When Cato the Elder
implored his fellow Romans to fight the Carthaginians,
he showed the senators some fresh figs - supposedly from Carthage - to make
them see just how close the African city was to Rome. Figs concealed the
serpent whose venomous bite killed Cleopatra. The biblical Book of Kings
defines peace and wealth as "each man under his own vine and fig tree."
And, of course, fig leaves were what Adam and Eve used to conceal their
nudity after having consumed the "forbidden fruit," which was
most likely the product of a fig tree (not an apple tree as is commonly
presumed). A chapter of the Koran is named for the fig tree, and Muhammed
speaks of the fruit. In the Lysistrata of Aristophanes a young maiden
wears a necklace made of dried figs as part of her initiation into womanhood.
Like almonds and olives,
figs have an assured place in classical literature and the history of religion.
The common fig (ficus carica) is native to western Asia and the eastern
Mediterranean and, like artichokes (thought to be
indigenous to Sicily), probably grew wild in Sicily during the earliest
times. It was domesticated long ago, in numerous cultivars and varieties,
initially by the first Neolithic farmers, and fossilised figs dated to circa
9400 BC (BCE) were discovered at one of the Gilgal village sites near Jericho.
Two varieties of fig are cultivated in Sicily. The "Italian White"
is actually yellowish green, while the "Italian Black" ripens
to a deep purple. (Both are shown here.) They mature at about the same rate,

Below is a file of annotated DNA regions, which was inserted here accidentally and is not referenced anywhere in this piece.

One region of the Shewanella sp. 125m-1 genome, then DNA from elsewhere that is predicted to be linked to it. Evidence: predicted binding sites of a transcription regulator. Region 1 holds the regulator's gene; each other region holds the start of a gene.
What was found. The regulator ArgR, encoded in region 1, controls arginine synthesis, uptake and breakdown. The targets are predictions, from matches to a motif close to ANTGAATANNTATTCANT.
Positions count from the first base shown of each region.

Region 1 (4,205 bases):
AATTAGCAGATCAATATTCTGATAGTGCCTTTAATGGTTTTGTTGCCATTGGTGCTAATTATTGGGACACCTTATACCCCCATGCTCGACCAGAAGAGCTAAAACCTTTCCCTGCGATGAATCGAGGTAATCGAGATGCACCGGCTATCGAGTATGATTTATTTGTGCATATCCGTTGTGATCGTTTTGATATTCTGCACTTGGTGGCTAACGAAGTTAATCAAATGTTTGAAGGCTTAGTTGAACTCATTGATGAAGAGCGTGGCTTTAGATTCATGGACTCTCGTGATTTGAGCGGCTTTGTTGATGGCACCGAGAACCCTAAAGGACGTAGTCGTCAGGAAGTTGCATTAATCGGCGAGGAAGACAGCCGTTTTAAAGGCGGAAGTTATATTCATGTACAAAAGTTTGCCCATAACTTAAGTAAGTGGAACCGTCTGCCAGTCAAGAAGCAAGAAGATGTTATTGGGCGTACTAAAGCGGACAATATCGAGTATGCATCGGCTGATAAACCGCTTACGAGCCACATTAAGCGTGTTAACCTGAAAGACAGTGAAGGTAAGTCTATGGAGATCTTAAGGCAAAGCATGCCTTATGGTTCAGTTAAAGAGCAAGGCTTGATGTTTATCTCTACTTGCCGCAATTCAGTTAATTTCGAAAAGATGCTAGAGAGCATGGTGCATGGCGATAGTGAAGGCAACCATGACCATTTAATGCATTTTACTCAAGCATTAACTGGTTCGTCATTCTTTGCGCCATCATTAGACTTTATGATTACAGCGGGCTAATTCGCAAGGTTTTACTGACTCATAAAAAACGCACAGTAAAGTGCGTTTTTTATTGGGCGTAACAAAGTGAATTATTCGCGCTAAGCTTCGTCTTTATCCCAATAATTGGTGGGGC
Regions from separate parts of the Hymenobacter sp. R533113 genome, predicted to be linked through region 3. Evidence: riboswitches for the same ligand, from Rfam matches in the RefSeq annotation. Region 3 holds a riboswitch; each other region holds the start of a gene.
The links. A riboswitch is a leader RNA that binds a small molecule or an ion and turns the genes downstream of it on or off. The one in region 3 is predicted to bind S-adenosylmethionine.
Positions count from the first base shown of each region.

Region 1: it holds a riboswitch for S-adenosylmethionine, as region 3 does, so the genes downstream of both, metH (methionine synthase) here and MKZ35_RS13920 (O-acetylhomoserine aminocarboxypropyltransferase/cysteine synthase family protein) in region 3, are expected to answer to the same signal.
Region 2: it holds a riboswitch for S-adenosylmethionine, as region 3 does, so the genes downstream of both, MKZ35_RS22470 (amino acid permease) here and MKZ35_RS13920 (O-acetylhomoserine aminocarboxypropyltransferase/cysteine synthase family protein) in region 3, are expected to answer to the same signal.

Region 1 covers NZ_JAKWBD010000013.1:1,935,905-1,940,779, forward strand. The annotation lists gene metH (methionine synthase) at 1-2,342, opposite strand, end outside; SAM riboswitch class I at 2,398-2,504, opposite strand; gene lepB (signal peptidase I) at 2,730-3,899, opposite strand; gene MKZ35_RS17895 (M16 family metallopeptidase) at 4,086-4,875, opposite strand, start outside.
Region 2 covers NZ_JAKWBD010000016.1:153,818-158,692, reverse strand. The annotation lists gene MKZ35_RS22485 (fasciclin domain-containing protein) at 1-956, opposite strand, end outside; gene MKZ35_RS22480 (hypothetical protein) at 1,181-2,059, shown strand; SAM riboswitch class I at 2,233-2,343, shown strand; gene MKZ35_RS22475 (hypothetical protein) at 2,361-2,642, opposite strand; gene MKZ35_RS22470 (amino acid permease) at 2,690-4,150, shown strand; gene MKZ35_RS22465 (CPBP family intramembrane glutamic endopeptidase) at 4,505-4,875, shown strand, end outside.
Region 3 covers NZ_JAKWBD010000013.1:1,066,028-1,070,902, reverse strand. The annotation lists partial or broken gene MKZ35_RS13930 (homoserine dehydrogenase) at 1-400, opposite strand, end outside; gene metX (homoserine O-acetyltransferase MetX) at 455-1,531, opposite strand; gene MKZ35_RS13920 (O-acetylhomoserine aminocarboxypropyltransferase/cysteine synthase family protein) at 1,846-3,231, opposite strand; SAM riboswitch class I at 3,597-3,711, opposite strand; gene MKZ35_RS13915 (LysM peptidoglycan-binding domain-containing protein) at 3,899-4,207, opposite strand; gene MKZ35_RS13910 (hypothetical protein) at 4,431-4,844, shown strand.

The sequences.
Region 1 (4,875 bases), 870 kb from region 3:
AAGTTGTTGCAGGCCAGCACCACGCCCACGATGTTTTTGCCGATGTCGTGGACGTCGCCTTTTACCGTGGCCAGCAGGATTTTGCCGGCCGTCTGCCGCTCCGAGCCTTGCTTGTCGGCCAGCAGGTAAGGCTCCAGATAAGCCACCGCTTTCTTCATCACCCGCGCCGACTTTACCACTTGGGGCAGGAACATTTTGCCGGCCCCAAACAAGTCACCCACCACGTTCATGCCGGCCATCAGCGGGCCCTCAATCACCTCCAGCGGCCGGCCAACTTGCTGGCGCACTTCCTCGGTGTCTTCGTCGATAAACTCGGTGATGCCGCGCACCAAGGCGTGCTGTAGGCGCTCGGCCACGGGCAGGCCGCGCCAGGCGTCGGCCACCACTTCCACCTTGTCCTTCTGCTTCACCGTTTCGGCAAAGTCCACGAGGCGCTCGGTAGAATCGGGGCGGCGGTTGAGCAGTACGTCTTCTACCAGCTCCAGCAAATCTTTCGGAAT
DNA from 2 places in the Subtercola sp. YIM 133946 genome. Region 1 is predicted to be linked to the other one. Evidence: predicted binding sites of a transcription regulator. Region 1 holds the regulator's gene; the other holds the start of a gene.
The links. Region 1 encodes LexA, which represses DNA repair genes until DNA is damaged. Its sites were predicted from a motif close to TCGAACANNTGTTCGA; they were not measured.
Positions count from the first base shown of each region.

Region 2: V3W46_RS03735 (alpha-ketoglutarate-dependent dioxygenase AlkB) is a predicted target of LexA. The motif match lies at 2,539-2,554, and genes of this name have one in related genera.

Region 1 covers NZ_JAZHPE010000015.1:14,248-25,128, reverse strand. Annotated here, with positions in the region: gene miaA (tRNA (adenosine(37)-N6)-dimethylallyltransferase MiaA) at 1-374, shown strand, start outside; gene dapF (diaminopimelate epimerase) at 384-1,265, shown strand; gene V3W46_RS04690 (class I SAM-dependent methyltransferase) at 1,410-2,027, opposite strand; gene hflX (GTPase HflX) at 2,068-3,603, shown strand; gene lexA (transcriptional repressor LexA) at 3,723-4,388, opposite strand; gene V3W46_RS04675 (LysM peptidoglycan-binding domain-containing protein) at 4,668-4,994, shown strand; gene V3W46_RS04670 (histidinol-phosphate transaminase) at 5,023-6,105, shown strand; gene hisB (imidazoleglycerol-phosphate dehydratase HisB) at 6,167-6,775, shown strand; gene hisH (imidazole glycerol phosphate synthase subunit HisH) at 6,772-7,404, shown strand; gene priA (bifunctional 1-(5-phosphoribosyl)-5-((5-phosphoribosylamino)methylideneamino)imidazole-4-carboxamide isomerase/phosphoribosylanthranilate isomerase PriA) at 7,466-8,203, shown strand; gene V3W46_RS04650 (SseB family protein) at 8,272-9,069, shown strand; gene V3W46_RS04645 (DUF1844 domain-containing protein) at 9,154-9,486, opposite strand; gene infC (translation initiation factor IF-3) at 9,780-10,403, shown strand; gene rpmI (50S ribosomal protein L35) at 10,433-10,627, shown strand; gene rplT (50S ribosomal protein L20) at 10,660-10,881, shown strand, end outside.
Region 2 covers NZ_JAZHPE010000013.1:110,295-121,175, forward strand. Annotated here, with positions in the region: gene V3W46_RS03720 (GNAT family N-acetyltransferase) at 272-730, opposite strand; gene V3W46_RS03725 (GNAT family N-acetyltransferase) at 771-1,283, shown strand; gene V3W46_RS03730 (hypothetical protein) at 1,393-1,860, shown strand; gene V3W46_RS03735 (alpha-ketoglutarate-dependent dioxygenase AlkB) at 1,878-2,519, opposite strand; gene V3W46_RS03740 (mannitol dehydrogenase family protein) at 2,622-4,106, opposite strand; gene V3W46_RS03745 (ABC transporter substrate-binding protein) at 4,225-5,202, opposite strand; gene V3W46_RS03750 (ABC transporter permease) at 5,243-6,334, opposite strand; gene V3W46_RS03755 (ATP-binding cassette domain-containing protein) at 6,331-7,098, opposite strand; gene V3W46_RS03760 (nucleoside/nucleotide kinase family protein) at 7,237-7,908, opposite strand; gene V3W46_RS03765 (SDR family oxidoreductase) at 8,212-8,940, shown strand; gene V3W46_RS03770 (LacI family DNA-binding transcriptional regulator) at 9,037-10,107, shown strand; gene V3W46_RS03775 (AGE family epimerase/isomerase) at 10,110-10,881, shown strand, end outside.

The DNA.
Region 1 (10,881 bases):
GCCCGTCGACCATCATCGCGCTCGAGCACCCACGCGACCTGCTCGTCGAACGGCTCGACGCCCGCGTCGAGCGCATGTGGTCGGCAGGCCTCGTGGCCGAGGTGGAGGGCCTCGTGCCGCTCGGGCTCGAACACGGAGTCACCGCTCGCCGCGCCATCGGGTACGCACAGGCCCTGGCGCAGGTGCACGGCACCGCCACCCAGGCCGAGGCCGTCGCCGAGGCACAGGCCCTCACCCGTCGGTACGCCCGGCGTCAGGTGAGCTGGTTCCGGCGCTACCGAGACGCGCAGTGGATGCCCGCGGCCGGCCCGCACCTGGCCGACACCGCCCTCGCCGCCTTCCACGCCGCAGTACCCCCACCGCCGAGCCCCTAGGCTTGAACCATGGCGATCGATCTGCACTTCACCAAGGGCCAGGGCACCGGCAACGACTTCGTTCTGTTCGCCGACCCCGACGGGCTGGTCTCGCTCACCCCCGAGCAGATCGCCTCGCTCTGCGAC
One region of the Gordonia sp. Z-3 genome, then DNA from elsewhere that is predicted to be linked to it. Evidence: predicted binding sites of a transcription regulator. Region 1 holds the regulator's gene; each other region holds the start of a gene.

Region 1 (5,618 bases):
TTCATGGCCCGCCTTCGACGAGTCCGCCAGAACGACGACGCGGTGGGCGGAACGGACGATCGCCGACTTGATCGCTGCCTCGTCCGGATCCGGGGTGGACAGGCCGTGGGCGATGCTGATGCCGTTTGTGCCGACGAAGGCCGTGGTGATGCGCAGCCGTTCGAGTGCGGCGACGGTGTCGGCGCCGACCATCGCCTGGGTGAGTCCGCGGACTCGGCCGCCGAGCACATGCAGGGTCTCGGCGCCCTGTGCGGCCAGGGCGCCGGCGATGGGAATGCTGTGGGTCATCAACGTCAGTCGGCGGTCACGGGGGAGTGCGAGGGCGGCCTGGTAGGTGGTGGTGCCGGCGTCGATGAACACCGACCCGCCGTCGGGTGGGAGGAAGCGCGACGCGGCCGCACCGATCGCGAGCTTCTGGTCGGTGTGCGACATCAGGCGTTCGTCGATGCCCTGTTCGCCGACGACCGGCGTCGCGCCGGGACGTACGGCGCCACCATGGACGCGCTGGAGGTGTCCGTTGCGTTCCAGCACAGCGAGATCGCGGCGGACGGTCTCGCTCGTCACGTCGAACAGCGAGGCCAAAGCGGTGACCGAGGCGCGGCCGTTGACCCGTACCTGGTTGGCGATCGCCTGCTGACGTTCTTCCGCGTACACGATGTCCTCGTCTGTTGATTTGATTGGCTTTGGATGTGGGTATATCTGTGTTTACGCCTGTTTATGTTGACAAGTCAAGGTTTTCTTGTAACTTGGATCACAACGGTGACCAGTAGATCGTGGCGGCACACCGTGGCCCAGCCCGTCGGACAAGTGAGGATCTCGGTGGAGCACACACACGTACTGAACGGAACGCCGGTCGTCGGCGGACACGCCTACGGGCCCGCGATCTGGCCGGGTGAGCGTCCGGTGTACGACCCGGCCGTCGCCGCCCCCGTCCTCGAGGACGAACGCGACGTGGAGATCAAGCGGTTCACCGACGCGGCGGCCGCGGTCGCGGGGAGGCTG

and are ready to harvest beginning in late July.
Undomesticated wild figs also grow in Sicily. The green fruit, though
edible, ripens in late August or early September and is small, and relatively
bitter, with a thick skin. Like the nobler cultivars, this is a small tree.
While it is possible to propagate fig trees from seeds, shoots are the
usual method. This means that, like most domesticated grape cultivars, domesticated
fig trees are actually clones. Fig trees like water but can survive with
little or no irrigation in coastal Mediterranean areas. Sunshine seems to
sweeten the fruit, but a particularly dry summer may have a negative effect
on production. Figs thrive in milder climates where the ground rarely freezes;
some varieties are hardier than others.
Often dried, figs are a good source of fibre, potassium, calcium and
other minerals, as well as antioxidants. Buccelato, a Sicilian winter specialty,
is a crust stuffed with figs and nuts. Turkey and Egypt are the top producers
of figs today. Sicily produces figs primarily for local consumption. A noble
fruit, and an ancient one.
About the Author: Roberta Gangi has written
numerous articles and one book dealing with Italian cultural and culinary
history, and a number of food and wine articles for Best of Sicily Magazine.